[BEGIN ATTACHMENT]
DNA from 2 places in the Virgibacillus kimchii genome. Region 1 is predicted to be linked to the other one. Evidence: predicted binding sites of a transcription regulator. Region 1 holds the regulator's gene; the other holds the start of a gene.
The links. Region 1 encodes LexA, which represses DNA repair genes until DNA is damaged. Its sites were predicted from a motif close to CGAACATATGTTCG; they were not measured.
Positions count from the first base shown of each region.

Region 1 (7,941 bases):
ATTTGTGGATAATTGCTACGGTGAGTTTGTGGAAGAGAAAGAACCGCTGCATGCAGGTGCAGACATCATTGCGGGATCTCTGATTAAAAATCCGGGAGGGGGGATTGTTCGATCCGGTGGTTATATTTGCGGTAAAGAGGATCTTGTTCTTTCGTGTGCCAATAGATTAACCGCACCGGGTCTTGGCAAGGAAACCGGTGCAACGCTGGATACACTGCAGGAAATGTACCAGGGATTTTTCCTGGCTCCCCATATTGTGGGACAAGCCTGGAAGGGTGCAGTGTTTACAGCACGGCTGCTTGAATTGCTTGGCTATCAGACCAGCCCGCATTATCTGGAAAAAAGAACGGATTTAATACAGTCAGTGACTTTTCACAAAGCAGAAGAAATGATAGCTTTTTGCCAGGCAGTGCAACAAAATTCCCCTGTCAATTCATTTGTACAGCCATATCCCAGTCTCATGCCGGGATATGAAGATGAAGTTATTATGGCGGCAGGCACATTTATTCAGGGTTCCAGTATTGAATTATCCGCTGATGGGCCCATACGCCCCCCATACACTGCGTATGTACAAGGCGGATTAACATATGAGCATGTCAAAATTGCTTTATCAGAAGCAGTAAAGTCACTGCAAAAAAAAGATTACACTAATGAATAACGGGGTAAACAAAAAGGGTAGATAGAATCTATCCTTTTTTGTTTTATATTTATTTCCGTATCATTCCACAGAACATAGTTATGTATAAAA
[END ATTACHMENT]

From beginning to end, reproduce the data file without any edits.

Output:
DNA from 2 places in the Virgibacillus kimchii genome. Region 1 is predicted to be linked to the other one. Evidence: predicted binding sites of a transcription regulator. Region 1 holds the regulator's gene; the other holds the start of a gene.
The links. Region 1 encodes LexA, which represses DNA repair genes until DNA is damaged. Its sites were predicted from a motif close to CGAACATATGTTCG; they were not measured.
Positions count from the first base shown of each region.

Region 1 (7,941 bases):
ATTTGTGGATAATTGCTACGGTGAGTTTGTGGAAGAGAAAGAACCGCTGCATGCAGGTGCAGACATCATTGCGGGATCTCTGATTAAAAATCCGGGAGGGGGGATTGTTCGATCCGGTGGTTATATTTGCGGTAAAGAGGATCTTGTTCTTTCGTGTGCCAATAGATTAACCGCACCGGGTCTTGGCAAGGAAACCGGTGCAACGCTGGATACACTGCAGGAAATGTACCAGGGATTTTTCCTGGCTCCCCATATTGTGGGACAAGCCTGGAAGGGTGCAGTGTTTACAGCACGGCTGCTTGAATTGCTTGGCTATCAGACCAGCCCGCATTATCTGGAAAAAAGAACGGATTTAATACAGTCAGTGACTTTTCACAAAGCAGAAGAAATGATAGCTTTTTGCCAGGCAGTGCAACAAAATTCCCCTGTCAATTCATTTGTACAGCCATATCCCAGTCTCATGCCGGGATATGAAGATGAAGTTATTATGGCGGCAGGCACATTTATTCAGGGTTCCAGTATTGAATTATCCGCTGATGGGCCCATACGCCCCCCATACACTGCGTATGTACAAGGCGGATTAACATATGAGCATGTCAAAATTGCTTTATCAGAAGCAGTAAAGTCACTGCAAAAAAAAGATTACACTAATGAATAACGGGGTAAACAAAAAGGGTAGATAGAATCTATCCTTTTTTGTTTTATATTTATTTCCGTATCATTCCACAGAACATAGTTATGTATAAAA